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14 December 2012 ~

At this time of year the whole country is engrossed in a familiar winter tale; it's the Arsenal crisis. Anguished columns by celebrity supporters, calls for the manager to be replaced and behind-the-scenes intrigues by the various billionaire shareholders. But every child knows how the story ends: they'll finish fourth.

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as-masryBadge of the week ~ Al-Masry Club, Egypt
Some clubs go back to their very genesis to find inspiration for their badge. In Egypt in the early 20th century there was an industrial dispute involving construction workers which lasted several months. At first the army were brought in to help with new builds but they soon had to be seconded as a priority to covering for the snake charmers, who had come out in sympathy.

In desperation, Al-Masry hired giant eagles to work on their new football stadium. The eagles swooped down from the hills when they received the call and proceeded to install drainage pipes (see image) at double the pace of their human counterparts, using roller skates provided by a forward-looking clown (the clowns were standing in for site managers during a concurrently running site manager strike, which meant that the military police had to stand in for the clowns – it became a very complex dispute).

Anyway, the eagles did such a good job that they became the poster birds in the area for industrial productivity. Al-Masry's badge commemorates their industry while urging their own players to rush about a lot when they're on the pitch, just like little Tévez does for Manchester City when he's unshackled from the bench. Cameron Carter

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from Andy Holmes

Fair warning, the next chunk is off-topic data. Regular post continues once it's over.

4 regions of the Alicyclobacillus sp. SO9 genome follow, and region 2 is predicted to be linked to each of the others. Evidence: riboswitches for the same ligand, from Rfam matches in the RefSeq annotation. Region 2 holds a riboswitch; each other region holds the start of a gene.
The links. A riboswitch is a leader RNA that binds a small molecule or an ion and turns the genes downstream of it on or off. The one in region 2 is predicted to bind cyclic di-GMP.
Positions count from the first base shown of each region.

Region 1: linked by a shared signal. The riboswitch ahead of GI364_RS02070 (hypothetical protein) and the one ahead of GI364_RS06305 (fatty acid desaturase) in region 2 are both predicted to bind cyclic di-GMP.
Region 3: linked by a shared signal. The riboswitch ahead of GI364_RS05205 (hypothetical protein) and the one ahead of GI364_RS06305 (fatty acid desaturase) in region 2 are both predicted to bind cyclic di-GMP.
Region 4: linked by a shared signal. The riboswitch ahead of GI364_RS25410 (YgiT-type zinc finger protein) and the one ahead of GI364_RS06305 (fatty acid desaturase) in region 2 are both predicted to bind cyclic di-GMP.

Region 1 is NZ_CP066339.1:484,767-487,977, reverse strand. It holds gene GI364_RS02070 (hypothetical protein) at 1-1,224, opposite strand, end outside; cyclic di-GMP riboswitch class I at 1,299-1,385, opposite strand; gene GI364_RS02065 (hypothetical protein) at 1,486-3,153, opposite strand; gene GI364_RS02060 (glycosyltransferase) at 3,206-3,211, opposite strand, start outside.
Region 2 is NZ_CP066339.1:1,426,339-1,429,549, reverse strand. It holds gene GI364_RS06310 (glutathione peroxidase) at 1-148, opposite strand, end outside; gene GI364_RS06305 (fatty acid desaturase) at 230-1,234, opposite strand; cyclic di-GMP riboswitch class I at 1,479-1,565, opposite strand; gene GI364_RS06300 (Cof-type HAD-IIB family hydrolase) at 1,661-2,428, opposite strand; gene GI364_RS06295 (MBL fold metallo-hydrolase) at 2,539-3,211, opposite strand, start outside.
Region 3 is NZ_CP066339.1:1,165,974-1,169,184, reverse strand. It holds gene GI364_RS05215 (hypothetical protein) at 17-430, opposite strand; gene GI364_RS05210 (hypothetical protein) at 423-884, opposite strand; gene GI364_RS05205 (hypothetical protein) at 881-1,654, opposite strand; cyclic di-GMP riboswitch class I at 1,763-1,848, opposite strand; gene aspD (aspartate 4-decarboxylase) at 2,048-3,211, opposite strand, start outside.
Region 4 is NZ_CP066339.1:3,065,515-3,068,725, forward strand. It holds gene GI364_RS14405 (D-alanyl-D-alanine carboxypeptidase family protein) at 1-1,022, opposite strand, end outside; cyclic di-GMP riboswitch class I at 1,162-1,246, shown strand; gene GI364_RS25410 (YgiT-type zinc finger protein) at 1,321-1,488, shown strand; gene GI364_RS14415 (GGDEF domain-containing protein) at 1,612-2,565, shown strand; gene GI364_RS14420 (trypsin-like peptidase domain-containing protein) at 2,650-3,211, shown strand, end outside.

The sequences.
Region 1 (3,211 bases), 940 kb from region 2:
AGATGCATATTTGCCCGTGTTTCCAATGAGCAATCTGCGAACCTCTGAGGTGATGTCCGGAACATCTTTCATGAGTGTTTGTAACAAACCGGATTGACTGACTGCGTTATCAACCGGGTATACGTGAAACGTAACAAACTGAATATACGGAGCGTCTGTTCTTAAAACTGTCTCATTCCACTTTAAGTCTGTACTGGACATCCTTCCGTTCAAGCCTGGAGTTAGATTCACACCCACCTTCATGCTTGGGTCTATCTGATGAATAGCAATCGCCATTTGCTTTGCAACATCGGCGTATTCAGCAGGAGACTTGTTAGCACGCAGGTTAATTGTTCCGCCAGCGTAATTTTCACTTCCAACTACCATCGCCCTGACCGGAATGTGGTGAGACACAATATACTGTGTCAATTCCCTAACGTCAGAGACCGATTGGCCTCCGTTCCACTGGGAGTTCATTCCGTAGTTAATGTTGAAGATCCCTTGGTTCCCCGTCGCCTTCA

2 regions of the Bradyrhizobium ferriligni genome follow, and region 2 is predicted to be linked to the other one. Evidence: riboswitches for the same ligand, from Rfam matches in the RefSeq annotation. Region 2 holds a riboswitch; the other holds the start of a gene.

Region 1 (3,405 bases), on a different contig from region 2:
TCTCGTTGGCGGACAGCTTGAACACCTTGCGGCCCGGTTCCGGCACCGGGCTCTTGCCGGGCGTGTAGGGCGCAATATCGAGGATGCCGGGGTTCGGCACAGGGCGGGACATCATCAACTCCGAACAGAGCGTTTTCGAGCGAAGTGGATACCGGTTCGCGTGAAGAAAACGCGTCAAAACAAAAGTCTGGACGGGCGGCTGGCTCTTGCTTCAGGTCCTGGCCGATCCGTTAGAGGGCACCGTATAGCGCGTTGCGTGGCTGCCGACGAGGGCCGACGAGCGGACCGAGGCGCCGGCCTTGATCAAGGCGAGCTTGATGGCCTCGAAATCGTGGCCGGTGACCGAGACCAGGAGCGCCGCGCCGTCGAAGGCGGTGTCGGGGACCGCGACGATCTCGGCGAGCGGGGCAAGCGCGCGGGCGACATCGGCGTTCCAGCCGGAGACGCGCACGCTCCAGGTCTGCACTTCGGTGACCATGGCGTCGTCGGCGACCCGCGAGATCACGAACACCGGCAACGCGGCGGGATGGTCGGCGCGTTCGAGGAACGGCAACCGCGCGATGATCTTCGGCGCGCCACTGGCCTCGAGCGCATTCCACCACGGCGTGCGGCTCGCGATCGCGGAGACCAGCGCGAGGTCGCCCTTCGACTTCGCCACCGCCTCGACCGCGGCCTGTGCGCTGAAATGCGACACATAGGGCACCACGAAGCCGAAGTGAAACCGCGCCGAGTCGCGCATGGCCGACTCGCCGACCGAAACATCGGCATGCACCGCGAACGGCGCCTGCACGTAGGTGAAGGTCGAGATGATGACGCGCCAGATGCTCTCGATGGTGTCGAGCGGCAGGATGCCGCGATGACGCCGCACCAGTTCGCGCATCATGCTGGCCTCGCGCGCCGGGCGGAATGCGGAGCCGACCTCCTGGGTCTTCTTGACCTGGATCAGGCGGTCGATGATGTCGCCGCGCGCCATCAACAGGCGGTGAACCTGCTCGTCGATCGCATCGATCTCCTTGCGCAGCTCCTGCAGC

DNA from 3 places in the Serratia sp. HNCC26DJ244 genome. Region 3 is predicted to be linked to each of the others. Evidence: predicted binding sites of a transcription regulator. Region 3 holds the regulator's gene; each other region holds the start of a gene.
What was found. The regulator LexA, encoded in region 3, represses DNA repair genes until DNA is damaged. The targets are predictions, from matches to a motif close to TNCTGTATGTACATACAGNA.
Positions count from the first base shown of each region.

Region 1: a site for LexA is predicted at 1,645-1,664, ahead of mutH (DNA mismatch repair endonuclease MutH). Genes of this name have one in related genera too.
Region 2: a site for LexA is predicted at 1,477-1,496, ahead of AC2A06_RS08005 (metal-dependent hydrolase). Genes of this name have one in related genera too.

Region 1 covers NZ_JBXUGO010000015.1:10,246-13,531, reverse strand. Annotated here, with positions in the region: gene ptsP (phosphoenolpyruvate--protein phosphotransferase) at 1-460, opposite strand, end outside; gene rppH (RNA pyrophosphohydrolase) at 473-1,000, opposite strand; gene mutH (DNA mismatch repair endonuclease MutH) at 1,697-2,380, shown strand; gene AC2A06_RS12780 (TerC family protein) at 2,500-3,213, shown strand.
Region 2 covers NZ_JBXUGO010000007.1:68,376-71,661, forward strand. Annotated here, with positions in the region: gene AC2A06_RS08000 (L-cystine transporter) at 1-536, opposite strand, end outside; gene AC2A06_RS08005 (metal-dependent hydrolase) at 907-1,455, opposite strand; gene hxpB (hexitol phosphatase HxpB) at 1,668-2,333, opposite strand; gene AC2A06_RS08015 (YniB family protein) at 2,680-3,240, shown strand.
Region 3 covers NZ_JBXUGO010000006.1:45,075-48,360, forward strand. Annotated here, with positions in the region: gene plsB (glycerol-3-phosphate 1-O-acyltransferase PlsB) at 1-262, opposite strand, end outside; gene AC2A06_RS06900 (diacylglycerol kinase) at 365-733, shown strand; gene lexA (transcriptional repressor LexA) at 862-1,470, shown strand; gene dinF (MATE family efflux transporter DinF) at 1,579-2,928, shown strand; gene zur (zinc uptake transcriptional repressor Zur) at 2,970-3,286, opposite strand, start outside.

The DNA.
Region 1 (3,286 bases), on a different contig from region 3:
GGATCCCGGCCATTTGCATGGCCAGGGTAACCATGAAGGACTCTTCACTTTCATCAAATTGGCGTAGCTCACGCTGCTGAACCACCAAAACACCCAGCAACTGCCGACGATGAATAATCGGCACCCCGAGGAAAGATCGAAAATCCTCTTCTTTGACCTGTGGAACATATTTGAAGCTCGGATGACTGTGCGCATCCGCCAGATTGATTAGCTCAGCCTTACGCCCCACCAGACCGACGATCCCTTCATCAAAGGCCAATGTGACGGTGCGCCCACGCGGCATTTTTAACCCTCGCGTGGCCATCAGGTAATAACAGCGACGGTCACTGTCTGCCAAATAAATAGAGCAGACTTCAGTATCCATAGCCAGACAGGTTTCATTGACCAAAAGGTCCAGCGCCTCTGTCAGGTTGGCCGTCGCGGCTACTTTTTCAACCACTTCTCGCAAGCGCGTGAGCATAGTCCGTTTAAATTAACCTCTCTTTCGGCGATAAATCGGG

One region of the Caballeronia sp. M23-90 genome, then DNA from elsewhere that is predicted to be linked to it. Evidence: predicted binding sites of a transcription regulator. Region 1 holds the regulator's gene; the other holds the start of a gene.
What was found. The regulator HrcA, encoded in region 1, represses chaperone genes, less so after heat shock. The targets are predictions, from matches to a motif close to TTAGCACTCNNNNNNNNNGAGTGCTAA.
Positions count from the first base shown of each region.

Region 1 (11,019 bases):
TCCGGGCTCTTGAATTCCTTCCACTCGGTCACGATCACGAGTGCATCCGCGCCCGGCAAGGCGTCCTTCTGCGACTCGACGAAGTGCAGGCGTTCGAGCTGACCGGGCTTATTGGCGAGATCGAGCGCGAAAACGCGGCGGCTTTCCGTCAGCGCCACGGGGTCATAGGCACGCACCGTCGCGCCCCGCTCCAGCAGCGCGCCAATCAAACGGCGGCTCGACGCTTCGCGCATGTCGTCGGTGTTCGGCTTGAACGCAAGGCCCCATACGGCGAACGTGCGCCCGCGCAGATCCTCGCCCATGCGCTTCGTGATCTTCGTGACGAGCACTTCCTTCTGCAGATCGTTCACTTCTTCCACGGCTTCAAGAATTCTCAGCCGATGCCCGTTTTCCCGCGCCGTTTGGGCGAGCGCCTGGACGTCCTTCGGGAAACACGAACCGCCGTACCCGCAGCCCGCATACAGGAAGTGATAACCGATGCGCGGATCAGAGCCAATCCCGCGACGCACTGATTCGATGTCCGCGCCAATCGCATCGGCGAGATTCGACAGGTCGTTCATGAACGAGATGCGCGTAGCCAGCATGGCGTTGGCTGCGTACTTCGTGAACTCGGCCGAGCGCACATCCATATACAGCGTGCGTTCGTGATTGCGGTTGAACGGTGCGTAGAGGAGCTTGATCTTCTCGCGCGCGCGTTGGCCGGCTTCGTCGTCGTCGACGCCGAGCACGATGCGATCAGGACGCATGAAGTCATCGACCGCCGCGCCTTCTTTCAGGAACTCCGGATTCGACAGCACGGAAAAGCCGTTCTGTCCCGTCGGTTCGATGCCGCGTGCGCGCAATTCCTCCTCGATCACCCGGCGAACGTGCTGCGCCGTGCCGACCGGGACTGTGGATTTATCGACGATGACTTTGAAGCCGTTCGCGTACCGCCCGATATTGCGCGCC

"I can't abide football freestylers. This world record mouth bounce would only be impressive if he ate the ball afterwards."

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from Richard Waterfield
"From Tooting & Mitcham's Wikipedia entry. Not vandalism as such, more the sort of harsh truth that shouldn't really be made public."

tooting420

 

 

 

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from Tim Manns

"This press release neglects to point out that Peter Shilton is remembered as Plymouth Argyle's worst-ever manager. Exeter is probably about as close to Home Park as he would dare go these days.

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White van men across the South West are being urged to sign up for a trade event to try their footy skills against England legend Peter Shilton and score exclusive discounts on building products. Bradfords builders merchants has invited more than 1500 traders from across the South West to attend its Trade Deal Day at the Westpoint Arena in Exeter on Friday 14 December. 



Star goalie Peter Shilton will lead the fun as he challenges builders to get a goal past him in a penalty shoot out game. Peter said: "I'm looking forward to seeing what the traders of South West England are made of – I might even turn the tables on them and see if they can save a penalty from me with a bit of coaching from a professional."

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Alan Hansen collected over 70,000 followers when making just the one pithy tweet. Imagine the excitement if he stretches to a full sentence.

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from Shane Tomlinson

"The reason why Glen Johnson was able to score with 'a brilliant angled shot' against West Ham – he's good at maths. I hope the teachers who told him 'You ain't going to achieve anything' weren't in charge of English."

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Getting shirty Notable kits of yesteryear

legia150

Legia Warsaw away, 1998-99
After the collapse of Communism in Poland the army club Legia Warsaw were financially supported by a car manufacturer called FSO. In 1995 FSO was sold to the Korean firm Daewoo whose name appeared on Legia's shirts from 1995. They even changed their name to Legia-Daewoo for five seasons, an unusual move for a club of Legia's size. They kept the circled L on the chest which had been their symbol since 1957, but it was reduced to being part of a small badge.

The closest Legia came to success in the Daewoo era was in the first season. With four matches to go they led the table on goal difference and faced second-placed Widzew Lodz in a decisive match. Legia were one up with five minutes to go but contrived to lose 2-1; Widzew took the title by three points. Legia finished between third and fifth for the next four seasons, which was disappointing for a club with European ambitions. The only trophies won under Daewoo were the Polish Cup and Supercup in 1997. In 2000 Daewoo went bankrupt and its association with Legia finished at the end of the following season.

Legia lead this season's Polish league at the halfway stage and a big L is visible once again. Maciej Slominski

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